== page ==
Tuesday, November 4, 2014
Madcap Race to Find Out Where Holocaust Survivor David Tuck is Speaking
Learned about Dave Tuck speaking at Our Lord's New Church on FB.
But where was the church? Drove to the Bryn Athyn Cathedral, pounded on the locked door, and a kindly man answered.
He told me where to go.... Pennypack Trust was the key. It's two minutes away. I'm very familiar with the place. When I used to drive the old ladies from The Orangeman's Home on Byberry Road to view the changing seasons, we'd drive down the stately driveway, flanked by apple trees.
I'd get outa the car and collect the apples. The Home would cook em for my friends Agnes and the others.
I was not late b/c people of all ages were enjoying breakfast.
Heidi King, who posted the event on her page, did not recognize me when I walked in as I was wrapped up like a mummy to keep warm and outa the rain.
I sat next to Dave and felt like I knew the man.
"What's your real name?" I asked.
"Tuck is my real name," he said. Oftentimes, short Jewish names have been changed from longer ones.
"Dyou mind if I ask you what year you were born in?"
"I forget," he said.
An article in the Inquirer said he's 91, so I spose he's born in 1923.
A Polish Jew, his family lived near the border of Germany. His mom had died six months after his birth (thank God) so he lived with his Orthodox Jewish g'parents.
On September 1, 1939, David was getting ready for school. He was 10 years old. The radio was on and instead of the usual Polish news, the station began to play broadcasts in German.
The little town where the Tucks lived had only 12 Jewish families, 125 people who got along well with the non-Jews.
"You have 48 hours to gather your belongings and leave," said the Nazis.
They were going to a ghetto. Lodz Ghetto. "No one believed it."
Poland had a population of 34 million people. Ten percent were Jews.
"We didn't know what was waiting."
For the duration of the war, David was shuffled from one prison camp to another.
First, when he was ten, "They put us in a stadium filled with bunks. There were 1100 people, all Jews."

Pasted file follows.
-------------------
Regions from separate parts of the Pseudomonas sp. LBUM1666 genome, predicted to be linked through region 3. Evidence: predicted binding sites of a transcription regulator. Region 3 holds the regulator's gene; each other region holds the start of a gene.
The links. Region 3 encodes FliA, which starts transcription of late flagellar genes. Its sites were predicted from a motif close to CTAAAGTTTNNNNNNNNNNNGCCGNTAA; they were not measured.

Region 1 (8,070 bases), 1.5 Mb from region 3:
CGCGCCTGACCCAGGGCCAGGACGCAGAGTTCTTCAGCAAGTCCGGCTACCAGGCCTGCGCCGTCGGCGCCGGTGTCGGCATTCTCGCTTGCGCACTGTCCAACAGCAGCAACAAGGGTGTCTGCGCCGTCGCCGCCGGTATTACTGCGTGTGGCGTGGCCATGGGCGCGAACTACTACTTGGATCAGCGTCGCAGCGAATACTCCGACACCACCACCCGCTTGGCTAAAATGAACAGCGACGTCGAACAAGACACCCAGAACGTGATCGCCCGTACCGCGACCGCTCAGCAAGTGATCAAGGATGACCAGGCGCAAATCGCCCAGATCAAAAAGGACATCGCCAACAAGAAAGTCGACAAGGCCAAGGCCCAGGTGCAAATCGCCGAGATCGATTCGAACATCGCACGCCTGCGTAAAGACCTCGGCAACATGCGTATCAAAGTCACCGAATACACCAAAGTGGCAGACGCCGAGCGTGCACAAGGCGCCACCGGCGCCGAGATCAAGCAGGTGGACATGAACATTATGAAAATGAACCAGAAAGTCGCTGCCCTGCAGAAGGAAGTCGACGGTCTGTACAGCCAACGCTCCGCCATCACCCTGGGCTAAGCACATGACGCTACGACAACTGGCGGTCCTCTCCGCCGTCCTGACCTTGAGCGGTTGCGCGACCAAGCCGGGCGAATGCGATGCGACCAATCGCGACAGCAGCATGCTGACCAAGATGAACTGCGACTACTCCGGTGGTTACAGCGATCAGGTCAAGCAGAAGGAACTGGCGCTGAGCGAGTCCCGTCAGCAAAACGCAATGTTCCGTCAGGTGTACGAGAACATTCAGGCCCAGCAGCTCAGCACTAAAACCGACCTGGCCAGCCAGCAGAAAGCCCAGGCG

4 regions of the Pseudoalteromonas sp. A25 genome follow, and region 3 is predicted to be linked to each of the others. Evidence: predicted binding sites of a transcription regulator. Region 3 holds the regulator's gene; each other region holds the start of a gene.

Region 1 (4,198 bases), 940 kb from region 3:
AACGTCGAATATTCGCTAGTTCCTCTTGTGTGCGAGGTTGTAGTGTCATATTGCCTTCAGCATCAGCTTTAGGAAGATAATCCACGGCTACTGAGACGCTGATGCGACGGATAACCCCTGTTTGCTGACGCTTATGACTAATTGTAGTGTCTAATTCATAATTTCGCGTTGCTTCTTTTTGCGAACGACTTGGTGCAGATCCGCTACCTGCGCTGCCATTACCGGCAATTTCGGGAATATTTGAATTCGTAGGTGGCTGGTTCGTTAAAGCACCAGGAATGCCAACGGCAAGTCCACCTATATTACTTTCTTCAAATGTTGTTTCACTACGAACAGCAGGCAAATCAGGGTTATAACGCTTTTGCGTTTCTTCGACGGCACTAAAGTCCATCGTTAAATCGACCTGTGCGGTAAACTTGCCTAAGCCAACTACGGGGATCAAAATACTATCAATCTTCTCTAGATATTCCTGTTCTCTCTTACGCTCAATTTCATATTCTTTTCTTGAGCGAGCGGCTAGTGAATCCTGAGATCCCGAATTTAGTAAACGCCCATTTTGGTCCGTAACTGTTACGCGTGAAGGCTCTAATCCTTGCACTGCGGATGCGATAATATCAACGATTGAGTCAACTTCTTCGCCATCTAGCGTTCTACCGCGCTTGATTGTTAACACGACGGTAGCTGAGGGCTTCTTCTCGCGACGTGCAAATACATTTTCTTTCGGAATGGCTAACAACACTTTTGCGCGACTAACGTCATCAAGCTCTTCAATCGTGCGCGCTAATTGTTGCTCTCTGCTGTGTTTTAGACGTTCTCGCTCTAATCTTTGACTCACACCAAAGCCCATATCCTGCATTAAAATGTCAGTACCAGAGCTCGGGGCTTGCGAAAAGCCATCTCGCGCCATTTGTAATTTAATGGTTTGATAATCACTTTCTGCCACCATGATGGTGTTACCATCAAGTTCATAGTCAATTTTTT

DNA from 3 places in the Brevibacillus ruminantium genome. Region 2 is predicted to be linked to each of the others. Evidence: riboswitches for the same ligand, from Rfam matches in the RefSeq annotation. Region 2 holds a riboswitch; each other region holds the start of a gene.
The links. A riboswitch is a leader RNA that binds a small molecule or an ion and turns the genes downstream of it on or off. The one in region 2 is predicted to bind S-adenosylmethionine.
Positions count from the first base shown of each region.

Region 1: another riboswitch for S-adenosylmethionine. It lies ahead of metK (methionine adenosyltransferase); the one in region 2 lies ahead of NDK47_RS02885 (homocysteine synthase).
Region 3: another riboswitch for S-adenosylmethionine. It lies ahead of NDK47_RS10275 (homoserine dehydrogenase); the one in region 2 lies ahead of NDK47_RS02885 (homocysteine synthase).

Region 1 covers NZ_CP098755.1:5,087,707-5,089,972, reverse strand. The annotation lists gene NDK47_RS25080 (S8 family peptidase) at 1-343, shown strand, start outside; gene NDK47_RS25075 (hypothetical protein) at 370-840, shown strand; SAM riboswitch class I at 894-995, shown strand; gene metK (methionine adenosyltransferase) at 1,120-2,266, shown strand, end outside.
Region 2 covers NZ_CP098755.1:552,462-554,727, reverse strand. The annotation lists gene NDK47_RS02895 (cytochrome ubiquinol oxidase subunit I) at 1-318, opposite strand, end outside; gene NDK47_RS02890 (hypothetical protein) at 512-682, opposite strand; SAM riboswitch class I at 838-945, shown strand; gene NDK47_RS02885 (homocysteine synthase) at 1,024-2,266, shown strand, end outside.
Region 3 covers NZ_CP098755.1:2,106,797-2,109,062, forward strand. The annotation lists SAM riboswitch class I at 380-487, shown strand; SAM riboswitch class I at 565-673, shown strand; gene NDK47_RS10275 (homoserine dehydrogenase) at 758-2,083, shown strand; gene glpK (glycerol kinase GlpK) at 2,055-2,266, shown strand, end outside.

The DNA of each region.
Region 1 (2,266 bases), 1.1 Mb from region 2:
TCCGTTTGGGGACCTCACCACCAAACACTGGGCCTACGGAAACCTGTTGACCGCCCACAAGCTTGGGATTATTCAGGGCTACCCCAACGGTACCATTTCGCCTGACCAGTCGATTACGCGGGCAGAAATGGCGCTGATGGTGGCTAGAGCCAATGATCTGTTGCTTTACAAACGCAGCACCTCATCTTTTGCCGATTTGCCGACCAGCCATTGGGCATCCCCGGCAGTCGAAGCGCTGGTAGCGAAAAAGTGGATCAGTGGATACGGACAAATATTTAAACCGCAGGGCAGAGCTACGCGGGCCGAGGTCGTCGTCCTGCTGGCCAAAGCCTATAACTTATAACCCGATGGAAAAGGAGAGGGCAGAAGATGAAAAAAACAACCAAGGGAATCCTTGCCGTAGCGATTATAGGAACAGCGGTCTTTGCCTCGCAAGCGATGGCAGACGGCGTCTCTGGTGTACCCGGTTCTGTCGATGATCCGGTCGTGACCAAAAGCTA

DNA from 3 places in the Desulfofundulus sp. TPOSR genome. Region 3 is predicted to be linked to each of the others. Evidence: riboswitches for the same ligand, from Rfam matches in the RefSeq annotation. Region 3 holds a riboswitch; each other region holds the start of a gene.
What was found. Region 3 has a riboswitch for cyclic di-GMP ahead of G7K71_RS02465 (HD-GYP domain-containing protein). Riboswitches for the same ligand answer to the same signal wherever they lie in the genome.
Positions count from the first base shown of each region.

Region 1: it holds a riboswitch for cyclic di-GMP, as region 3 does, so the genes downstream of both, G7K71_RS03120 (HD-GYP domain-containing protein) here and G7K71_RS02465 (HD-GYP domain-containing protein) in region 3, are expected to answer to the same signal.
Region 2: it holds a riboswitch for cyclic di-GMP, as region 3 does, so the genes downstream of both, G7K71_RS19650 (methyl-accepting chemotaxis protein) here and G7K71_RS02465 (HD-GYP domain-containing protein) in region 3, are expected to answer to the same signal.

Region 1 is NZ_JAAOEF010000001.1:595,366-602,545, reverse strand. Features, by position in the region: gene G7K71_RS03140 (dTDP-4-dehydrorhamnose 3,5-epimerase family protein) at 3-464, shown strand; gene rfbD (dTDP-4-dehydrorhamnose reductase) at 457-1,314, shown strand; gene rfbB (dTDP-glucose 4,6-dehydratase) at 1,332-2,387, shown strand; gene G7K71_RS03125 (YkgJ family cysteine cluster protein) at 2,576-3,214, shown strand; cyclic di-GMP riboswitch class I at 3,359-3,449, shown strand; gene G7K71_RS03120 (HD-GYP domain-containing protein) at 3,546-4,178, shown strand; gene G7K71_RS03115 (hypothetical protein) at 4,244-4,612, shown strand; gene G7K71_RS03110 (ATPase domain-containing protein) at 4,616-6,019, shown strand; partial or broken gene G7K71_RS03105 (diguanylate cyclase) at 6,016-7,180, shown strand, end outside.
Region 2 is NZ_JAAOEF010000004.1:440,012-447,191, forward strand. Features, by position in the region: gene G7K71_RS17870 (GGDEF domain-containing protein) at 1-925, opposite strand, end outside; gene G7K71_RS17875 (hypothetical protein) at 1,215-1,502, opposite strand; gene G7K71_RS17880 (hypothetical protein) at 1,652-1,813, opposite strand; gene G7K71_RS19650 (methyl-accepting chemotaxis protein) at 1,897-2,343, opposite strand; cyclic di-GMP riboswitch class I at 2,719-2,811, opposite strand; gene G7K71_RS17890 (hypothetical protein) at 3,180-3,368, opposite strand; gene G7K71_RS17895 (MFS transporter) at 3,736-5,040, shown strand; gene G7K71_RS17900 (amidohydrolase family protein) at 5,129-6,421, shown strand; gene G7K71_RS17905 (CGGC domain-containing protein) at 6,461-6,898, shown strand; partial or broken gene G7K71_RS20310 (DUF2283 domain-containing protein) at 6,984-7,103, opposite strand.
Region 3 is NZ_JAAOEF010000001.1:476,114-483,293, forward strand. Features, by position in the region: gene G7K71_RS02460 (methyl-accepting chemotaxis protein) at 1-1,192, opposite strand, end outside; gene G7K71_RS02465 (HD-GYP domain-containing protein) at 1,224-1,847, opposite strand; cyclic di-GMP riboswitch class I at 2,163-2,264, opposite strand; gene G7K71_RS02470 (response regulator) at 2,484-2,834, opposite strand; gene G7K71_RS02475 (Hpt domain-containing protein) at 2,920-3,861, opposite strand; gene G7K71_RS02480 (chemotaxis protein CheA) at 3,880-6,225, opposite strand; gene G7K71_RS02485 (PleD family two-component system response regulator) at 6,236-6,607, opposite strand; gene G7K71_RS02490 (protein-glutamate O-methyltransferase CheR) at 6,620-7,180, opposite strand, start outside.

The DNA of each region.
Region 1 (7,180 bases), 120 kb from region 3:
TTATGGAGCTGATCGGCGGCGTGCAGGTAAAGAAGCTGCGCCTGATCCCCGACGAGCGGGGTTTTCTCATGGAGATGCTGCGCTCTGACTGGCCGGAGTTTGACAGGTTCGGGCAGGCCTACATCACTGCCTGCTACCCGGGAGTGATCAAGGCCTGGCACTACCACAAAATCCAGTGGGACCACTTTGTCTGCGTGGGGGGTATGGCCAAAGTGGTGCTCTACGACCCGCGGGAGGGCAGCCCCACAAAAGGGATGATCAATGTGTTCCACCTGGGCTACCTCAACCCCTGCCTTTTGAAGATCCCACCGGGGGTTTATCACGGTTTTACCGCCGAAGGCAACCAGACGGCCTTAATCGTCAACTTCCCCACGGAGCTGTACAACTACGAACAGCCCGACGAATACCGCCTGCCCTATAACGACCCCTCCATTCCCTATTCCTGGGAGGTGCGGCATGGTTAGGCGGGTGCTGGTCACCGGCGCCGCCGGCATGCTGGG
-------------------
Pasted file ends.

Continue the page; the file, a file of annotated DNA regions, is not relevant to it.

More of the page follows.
They were awakened at 4 am, took showers, and were given a slice of bread, soup and coffee. They ate either two or three meals a day. "You were lucky if you got potatoes in your soup."
David always found people who helped him survive.
"Tell them you are 15 years old and a mechanic," one man said. "That way you'll be of use to them and they won't throw you to the wolves."
He lived in the stadium for five and a half years, aware of how thin he was getting.
He worked at the Autobahn, chopping stones and digging to expand the highway. Terribly hard work.
He went up to a guard, who he perceived to be a nice guy, and asked if he, David, could work for him, polishing his boots and bringing him breakfast.
He became the guard's personal servant and no longer worked on the highway. In addition, he could steal very small amounts of the guard's food, tucking the bread under his shirt.
Every day there was roll call. Three boys asked for more bread and they were hanged.
He learned that most prisoners were out for themselves. They didn't share with one another and tattled on others to get in the good graces of the guards.
"How can one person have such a twisted mind?" he said about the man who hung the hungry boys.
Typhoid fever was rampant in the barracks and many died. David got it but worked anyway. What was the alternative? Losing his life.
He and others were sent to dig up graves of buried Jews to get out their silver teeth. The war effort must go on and needed as many supplies as possible to building munitions.
He and other hospital mechanics traveled by regular train to Auschwitz.
Tattoos were only given at Auschwitz and one other camp.
Prisoners were further dehumanized by being called by their numbers - 141851.